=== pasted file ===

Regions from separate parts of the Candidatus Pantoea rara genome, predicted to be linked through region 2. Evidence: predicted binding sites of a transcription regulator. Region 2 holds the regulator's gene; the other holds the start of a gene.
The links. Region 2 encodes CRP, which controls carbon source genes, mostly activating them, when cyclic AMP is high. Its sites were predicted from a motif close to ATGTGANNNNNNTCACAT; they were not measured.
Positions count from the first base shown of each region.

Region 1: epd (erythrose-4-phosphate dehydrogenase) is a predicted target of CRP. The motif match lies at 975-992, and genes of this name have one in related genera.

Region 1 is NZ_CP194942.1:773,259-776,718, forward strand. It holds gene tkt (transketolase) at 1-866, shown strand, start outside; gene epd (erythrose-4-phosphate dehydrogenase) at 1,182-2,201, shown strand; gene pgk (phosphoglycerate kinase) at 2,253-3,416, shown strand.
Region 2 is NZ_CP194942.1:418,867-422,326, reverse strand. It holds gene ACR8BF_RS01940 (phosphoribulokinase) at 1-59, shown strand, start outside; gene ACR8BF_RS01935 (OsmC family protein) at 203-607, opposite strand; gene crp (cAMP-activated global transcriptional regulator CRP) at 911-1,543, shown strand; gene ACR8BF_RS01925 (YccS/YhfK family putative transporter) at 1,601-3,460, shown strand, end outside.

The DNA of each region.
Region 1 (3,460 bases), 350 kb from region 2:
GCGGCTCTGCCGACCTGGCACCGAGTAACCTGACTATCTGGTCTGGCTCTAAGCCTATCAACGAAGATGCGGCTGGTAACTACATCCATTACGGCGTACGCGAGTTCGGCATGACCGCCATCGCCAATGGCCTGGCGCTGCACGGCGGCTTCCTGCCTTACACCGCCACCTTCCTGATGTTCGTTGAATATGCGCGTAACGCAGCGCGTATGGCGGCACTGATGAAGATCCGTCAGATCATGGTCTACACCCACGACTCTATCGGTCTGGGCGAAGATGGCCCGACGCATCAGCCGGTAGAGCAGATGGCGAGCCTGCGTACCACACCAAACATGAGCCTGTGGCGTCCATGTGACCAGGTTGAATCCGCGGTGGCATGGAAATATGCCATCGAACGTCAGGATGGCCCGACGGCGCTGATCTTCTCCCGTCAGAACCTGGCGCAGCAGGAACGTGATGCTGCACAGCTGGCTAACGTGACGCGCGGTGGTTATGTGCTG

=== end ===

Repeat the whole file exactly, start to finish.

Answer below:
Regions from separate parts of the Candidatus Pantoea rara genome, predicted to be linked through region 2. Evidence: predicted binding sites of a transcription regulator. Region 2 holds the regulator's gene; the other holds the start of a gene.
The links. Region 2 encodes CRP, which controls carbon source genes, mostly activating them, when cyclic AMP is high. Its sites were predicted from a motif close to ATGTGANNNNNNTCACAT; they were not measured.
Positions count from the first base shown of each region.

Region 1: epd (erythrose-4-phosphate dehydrogenase) is a predicted target of CRP. The motif match lies at 975-992, and genes of this name have one in related genera.

Region 1 is NZ_CP194942.1:773,259-776,718, forward strand. It holds gene tkt (transketolase) at 1-866, shown strand, start outside; gene epd (erythrose-4-phosphate dehydrogenase) at 1,182-2,201, shown strand; gene pgk (phosphoglycerate kinase) at 2,253-3,416, shown strand.
Region 2 is NZ_CP194942.1:418,867-422,326, reverse strand. It holds gene ACR8BF_RS01940 (phosphoribulokinase) at 1-59, shown strand, start outside; gene ACR8BF_RS01935 (OsmC family protein) at 203-607, opposite strand; gene crp (cAMP-activated global transcriptional regulator CRP) at 911-1,543, shown strand; gene ACR8BF_RS01925 (YccS/YhfK family putative transporter) at 1,601-3,460, shown strand, end outside.

The DNA of each region.
Region 1 (3,460 bases), 350 kb from region 2:
GCGGCTCTGCCGACCTGGCACCGAGTAACCTGACTATCTGGTCTGGCTCTAAGCCTATCAACGAAGATGCGGCTGGTAACTACATCCATTACGGCGTACGCGAGTTCGGCATGACCGCCATCGCCAATGGCCTGGCGCTGCACGGCGGCTTCCTGCCTTACACCGCCACCTTCCTGATGTTCGTTGAATATGCGCGTAACGCAGCGCGTATGGCGGCACTGATGAAGATCCGTCAGATCATGGTCTACACCCACGACTCTATCGGTCTGGGCGAAGATGGCCCGACGCATCAGCCGGTAGAGCAGATGGCGAGCCTGCGTACCACACCAAACATGAGCCTGTGGCGTCCATGTGACCAGGTTGAATCCGCGGTGGCATGGAAATATGCCATCGAACGTCAGGATGGCCCGACGGCGCTGATCTTCTCCCGTCAGAACCTGGCGCAGCAGGAACGTGATGCTGCACAGCTGGCTAACGTGACGCGCGGTGGTTATGTGCTG